Lviv Ghetto


Lviv is the largest city in western Ukraine and belonged until the outbreak of the second world war Poland and was located in the historical region of Galicia. After Poland was divided between Germany and the Soviet Union in September 1939, Lviv ended up in the Soviet Union. Germany invaded the Soviet Union in 1941, and Lviv was occupied by the Germans on 30 June. At that time, about 160,000 Jews lived in the city. When the Soviets evacuated the city, the soviet security service NKVD murdered Ukrainian prisoners who were in prison. The bodies of the murdered were discovered and became the start of violent pogroms that erupted in the city. Jews were forcibly taken from their homes, attacked in the streets, beaten, humiliated, and killed by enraged crowds that drew the equal sign between communism and Judaism. In one month, between 4,000 – 5,000 Jews were murdered. In July, the next pogrom broke out where another 2,000 Jews were murdered. All the pogroms were done with the unspoken support and approval of the Germans.

On November 8, 1941, the German authorities established a ghetto in the northern part of the city. By December 15, all Jews would have moved there. About 5,000 elderly Jews were murdered by German police in connection with the move because they were not considered to be able to work. About 110,000 Jews lived in the ghetto surrounded by barbed wire fences and watchtowers. Only with special shifts was it possible to leave and return to the ghetto. Overcrowding, lack of food and medicines contributed to a mortality beyond the normal. Smuggling and black stock exchange trading became a method for the Jews to survive. Something that was usually punished with death if it was discovered.

In mid-March 1942, the first deportations of Jews were carried out from the ghetto to the recently opened extermination camp Belzec about ten miles north of Lviv. For about two weeks, about 15,000 Jews were deported to Belzec where they were murdered in the gas chamber of the camp. The majority of these were old, women, children and sick people whom the Germans no longer considered could be exploited for slave labour. In August 1942, what was called the great action was carried out when about 50,000 Jews were deported to Belzec where they were murdered. After this action, about 65,000 Jews remained in the ghetto and therefore a smaller ghetto was established.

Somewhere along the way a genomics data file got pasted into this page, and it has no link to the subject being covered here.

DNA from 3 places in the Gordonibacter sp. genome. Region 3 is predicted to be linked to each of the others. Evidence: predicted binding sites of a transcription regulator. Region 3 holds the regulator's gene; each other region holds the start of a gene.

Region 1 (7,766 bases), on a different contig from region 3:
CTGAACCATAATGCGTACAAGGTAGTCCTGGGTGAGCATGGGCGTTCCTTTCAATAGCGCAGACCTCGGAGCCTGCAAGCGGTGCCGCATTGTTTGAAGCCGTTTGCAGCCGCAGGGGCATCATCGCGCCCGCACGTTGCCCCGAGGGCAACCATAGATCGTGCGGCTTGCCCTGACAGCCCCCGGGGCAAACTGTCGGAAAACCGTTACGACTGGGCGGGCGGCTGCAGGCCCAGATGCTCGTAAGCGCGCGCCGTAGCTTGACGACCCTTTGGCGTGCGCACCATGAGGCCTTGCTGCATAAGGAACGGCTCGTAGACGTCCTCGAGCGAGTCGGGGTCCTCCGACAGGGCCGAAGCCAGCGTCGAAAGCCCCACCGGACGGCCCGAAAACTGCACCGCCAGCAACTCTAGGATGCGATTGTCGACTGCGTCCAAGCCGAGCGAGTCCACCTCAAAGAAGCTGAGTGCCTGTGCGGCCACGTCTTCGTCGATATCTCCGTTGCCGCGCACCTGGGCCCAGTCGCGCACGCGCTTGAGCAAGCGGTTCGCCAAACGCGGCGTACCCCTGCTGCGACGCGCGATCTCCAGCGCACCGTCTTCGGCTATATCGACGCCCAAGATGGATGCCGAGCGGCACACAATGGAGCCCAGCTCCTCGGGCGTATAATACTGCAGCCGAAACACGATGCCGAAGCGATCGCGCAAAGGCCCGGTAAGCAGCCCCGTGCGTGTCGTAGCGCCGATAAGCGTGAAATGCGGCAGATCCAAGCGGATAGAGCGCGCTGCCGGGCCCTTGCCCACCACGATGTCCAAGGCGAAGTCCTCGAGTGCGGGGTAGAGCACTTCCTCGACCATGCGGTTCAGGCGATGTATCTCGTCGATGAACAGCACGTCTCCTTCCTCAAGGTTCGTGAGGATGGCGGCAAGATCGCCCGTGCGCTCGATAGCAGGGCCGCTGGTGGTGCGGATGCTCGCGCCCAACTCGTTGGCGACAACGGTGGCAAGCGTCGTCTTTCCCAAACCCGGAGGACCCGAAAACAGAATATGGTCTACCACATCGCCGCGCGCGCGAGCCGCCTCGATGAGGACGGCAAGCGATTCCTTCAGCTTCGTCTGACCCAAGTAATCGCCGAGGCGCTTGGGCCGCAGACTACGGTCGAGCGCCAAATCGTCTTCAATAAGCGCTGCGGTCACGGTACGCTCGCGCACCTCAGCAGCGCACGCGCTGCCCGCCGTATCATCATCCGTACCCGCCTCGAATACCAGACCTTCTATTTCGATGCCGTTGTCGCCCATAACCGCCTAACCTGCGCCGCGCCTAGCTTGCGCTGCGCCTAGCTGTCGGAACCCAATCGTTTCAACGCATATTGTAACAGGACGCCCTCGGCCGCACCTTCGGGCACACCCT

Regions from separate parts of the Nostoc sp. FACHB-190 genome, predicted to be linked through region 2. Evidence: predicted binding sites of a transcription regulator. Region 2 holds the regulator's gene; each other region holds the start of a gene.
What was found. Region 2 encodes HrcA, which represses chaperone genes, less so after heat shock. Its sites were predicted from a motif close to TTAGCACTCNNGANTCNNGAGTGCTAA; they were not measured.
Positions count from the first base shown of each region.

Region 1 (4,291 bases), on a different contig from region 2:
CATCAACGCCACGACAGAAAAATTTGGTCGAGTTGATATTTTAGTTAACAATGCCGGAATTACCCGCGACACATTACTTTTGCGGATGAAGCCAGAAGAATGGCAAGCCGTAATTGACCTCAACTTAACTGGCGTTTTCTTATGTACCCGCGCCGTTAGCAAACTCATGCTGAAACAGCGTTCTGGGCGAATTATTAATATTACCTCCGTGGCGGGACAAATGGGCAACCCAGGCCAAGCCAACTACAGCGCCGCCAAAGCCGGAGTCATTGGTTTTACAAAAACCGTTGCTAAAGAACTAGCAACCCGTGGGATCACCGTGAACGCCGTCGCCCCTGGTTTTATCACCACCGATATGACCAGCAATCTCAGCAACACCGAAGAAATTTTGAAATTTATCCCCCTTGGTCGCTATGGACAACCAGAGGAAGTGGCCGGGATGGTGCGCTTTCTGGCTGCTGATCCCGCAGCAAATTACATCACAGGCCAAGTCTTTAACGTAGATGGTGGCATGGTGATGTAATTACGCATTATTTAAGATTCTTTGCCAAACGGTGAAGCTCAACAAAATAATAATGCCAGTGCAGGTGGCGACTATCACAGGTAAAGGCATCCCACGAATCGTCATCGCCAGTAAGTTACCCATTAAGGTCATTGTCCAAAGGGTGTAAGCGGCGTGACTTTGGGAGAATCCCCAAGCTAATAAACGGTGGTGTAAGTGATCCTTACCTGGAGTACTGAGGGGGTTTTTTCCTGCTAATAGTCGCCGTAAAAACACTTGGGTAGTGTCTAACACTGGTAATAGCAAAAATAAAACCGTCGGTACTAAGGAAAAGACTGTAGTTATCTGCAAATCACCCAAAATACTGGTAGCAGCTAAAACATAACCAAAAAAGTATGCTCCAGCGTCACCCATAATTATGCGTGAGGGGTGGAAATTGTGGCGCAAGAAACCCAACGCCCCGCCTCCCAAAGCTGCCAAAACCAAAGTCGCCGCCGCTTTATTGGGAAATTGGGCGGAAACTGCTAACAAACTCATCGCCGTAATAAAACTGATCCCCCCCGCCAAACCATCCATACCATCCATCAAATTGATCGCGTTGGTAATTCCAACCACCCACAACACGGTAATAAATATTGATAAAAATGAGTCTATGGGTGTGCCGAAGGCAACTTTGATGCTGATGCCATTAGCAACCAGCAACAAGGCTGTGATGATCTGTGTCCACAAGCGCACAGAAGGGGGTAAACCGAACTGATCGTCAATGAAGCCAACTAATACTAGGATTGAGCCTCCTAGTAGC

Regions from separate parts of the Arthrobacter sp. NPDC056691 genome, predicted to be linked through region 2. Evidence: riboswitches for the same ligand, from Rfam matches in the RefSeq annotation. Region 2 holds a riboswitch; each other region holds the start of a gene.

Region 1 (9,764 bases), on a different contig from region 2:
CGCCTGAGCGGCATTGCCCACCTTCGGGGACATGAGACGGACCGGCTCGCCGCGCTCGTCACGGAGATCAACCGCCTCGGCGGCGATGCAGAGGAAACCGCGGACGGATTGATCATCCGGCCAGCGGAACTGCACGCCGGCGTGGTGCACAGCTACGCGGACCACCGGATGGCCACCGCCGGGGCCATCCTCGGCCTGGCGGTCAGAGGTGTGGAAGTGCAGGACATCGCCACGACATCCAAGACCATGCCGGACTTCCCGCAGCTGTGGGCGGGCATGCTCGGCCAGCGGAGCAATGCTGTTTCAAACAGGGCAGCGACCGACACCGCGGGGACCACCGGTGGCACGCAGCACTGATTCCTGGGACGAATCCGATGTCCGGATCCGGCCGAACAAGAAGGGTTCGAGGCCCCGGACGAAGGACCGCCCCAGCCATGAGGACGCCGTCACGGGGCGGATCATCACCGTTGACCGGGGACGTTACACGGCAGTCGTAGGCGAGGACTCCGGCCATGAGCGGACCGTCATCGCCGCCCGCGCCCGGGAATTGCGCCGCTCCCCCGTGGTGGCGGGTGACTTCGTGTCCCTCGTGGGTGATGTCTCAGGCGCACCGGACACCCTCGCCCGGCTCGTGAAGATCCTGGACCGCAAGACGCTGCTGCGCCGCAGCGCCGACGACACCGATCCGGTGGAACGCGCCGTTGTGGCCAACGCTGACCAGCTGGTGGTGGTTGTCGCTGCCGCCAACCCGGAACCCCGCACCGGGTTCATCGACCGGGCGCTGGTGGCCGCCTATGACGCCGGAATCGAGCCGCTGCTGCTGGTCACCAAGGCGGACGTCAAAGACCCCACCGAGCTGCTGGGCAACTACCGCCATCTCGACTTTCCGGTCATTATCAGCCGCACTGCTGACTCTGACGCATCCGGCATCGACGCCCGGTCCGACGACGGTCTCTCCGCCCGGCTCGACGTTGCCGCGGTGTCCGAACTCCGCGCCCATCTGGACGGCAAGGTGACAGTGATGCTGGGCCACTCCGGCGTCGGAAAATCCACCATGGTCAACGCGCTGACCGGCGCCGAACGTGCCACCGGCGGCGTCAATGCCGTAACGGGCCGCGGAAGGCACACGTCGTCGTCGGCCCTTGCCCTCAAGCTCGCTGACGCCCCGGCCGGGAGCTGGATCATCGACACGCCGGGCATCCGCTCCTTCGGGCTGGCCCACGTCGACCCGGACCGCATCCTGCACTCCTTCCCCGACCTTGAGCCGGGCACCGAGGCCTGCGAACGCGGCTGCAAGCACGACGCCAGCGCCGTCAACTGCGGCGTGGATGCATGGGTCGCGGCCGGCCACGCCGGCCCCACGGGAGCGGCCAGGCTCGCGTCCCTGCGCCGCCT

In 1942, 5,000 Jews were deported to Belzec. In the same month, between 15,000 – 20,000 Jews were murdered at Piaski next to the Janowska concentration camp on the outskirts of Lviv. After these two actions, the surface of the ghetto was further reduced. In January 1943, another 15,000 – 20,000 Jews were murdered at Piaski, this time Jews who had important functions in the ghetto, such as the jewish council or other administrative functions. German police, SS units and Ukrainian relief police searched the ghetto for Jews who were hiding and destroyed the ghetto systematically by setting it on fire. Jews who were discovered were shot on the spot or sent to Piaski where they were shot. What was left of the ghetto after it was dismantled then became a labor camp for the remaining Jews. This labor camp was dismantled and finally destroyed in June 1943 and the last Jews were sent Janowska where it was murdered in november 1943. When Lviv was liberated by the Soviet Red Army in july 1944, there were only between 200 – 300 jews who managed to survive by staying hidden.

Current status: Partly preserved/demolished with monument (2009).

Location: 49° 51' 3.71" N 24° 1' 27.77" E (main monument).

Get there: Walk from central Lviv.

My comment:

Old houses from the time of the ghetto are integrated with newer houses. The most famous resident of the ghetto was Simon Wiesenthal. Wiesenthal was sent in August 1942 to Janowska and later to other camps and he was liberated by the americans in Mauthausen in may 1945. Wiesenthal devoted the rest of his life to ”track” up Nazi war criminals and has for this received a variety of awards. But Wiesenthal’s life stories and efforts have been subjected to harsh scrutiny and it has been found that his stories contain so many flaws and inaccuracies that the author Guy Walters in his book, Hunting Evil (2010), calls him a liar. Wiesenthal has to emphasize himself deliberately lied, exaggerated and taken credit for things that demonstrably others deserved. Wiesenthal’s biggest contribution does not lie in his tracking down a lot of Nazis, his greatest contribution is his undeniable commitment (despite the lies) that has given the crimes of Nazism an attention that it might not otherwise have received.

Follow up in books: Arad, Yitzhak: Holocaust in the Soviet union (2009).